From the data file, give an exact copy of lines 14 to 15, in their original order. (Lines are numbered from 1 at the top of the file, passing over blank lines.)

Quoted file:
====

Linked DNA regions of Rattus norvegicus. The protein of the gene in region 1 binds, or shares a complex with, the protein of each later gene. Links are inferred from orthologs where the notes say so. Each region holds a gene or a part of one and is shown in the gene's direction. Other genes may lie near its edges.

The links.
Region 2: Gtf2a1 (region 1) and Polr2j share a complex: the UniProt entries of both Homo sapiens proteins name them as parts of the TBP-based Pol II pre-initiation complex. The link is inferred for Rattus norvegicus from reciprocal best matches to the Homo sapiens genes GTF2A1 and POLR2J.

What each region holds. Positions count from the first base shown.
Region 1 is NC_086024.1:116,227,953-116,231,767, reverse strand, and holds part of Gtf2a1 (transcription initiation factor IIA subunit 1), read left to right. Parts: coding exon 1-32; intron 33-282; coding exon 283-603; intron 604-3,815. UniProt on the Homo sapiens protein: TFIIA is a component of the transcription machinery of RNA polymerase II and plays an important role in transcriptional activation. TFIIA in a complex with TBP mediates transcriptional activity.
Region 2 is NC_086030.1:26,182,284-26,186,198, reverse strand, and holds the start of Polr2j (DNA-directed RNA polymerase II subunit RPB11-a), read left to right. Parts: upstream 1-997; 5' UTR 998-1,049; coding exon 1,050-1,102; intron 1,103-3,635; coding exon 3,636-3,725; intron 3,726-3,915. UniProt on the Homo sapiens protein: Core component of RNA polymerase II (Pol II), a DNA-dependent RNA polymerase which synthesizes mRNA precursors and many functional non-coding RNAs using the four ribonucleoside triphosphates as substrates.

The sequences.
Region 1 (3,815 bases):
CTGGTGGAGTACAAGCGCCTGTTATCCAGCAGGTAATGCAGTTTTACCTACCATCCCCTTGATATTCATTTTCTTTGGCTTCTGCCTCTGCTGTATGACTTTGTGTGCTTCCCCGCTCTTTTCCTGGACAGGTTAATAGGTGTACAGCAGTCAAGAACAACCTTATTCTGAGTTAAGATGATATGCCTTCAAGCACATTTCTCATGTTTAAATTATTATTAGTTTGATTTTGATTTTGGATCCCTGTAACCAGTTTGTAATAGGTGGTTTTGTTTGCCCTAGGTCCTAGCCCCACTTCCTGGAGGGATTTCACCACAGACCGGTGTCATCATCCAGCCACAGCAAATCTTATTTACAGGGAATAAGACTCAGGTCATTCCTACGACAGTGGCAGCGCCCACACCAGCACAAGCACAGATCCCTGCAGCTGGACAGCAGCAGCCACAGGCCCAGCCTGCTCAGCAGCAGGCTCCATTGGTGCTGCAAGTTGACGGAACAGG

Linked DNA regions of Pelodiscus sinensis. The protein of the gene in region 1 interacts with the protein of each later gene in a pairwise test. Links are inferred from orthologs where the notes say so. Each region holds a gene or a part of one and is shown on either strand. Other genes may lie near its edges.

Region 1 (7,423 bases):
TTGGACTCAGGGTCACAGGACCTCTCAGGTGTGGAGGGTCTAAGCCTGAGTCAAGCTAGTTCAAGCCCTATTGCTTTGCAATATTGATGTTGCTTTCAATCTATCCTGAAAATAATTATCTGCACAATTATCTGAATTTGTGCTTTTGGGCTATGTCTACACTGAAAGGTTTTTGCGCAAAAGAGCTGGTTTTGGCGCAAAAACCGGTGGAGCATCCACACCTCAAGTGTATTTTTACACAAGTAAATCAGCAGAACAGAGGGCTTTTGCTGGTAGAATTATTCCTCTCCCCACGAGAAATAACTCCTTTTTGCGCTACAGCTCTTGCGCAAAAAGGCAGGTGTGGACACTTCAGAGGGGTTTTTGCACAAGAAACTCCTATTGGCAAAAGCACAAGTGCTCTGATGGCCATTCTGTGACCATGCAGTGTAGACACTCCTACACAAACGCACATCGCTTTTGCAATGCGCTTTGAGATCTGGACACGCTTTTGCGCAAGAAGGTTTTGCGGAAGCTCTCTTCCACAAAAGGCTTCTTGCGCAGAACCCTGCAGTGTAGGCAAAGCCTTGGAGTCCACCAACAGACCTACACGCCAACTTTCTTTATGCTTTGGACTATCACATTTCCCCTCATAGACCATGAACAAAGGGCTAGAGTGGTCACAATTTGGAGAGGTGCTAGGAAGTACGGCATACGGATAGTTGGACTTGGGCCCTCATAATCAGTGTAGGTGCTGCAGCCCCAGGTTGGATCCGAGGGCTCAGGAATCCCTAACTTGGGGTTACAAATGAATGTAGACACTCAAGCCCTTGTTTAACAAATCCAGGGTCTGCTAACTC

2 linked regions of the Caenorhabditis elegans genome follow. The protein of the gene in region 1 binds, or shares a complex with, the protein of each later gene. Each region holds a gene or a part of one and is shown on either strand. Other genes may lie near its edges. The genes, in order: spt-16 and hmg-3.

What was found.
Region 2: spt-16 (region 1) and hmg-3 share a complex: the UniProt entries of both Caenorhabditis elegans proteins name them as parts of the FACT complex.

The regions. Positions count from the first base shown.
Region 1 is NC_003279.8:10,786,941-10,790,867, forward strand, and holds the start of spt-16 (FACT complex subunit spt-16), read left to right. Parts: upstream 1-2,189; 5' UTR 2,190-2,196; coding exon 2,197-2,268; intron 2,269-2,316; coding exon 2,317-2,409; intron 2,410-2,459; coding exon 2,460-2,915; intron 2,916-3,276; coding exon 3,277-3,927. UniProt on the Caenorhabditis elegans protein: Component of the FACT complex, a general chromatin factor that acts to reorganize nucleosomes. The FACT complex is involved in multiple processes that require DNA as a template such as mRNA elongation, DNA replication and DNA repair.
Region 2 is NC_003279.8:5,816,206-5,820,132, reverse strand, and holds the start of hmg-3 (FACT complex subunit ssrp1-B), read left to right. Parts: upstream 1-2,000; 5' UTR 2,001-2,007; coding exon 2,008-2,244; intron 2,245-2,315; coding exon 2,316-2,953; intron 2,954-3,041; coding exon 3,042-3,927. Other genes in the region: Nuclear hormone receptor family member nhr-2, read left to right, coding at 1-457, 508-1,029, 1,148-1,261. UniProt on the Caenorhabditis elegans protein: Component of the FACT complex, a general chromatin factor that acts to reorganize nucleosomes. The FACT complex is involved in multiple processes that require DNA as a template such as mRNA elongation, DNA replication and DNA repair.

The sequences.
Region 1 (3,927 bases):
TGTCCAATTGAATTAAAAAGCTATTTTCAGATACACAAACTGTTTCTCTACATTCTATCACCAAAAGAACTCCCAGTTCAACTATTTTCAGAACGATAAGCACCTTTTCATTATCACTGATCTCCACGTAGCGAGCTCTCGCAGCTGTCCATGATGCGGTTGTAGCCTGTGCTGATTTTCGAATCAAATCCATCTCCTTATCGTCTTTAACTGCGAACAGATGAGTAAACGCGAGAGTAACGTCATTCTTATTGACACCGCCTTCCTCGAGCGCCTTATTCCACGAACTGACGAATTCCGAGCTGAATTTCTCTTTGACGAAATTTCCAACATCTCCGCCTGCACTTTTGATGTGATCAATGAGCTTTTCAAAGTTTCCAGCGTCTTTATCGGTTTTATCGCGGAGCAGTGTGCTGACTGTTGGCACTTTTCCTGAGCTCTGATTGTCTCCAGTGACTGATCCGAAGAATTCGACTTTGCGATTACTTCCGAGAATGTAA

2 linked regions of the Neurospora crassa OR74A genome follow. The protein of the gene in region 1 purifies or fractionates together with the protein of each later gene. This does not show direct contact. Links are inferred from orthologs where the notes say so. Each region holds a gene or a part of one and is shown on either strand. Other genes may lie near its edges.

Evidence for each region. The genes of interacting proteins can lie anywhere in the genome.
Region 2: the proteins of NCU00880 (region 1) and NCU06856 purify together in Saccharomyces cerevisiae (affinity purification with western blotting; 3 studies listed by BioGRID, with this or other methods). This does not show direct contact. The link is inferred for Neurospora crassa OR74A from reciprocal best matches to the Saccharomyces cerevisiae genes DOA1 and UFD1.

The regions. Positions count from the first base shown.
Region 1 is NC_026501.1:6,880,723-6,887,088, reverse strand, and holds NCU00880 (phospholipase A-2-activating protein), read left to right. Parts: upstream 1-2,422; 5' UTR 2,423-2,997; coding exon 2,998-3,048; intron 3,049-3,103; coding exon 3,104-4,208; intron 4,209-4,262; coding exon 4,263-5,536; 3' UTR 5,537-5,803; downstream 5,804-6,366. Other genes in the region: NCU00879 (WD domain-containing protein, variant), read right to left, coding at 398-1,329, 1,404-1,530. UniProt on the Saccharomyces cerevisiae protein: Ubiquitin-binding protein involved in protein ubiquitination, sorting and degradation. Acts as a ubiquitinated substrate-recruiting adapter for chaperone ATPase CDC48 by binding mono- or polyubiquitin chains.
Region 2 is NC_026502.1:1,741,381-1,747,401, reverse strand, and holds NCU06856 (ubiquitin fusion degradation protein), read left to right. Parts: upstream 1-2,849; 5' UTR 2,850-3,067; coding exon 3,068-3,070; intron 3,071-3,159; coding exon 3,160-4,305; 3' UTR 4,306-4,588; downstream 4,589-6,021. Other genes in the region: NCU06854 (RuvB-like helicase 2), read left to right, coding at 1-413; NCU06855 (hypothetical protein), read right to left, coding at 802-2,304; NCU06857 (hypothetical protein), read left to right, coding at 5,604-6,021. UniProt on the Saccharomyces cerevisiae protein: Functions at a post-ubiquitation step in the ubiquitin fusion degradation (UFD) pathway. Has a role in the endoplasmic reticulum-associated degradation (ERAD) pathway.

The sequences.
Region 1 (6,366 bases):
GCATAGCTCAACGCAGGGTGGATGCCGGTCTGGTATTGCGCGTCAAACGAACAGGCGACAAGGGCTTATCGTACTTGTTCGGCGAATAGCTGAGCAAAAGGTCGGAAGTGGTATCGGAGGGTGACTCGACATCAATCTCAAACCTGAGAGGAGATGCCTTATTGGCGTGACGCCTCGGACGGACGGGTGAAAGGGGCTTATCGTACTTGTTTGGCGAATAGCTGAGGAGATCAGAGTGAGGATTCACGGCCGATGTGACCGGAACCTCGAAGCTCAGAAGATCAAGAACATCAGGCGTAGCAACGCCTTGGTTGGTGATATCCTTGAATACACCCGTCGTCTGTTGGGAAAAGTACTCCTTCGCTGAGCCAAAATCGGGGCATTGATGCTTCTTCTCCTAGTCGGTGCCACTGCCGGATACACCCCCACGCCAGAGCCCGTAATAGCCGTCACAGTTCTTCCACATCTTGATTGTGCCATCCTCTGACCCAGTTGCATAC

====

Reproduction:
What was found.
Region 2: spt-16 (region 1) and hmg-3 share a complex: the UniProt entries of both Caenorhabditis elegans proteins name them as parts of the FACT complex.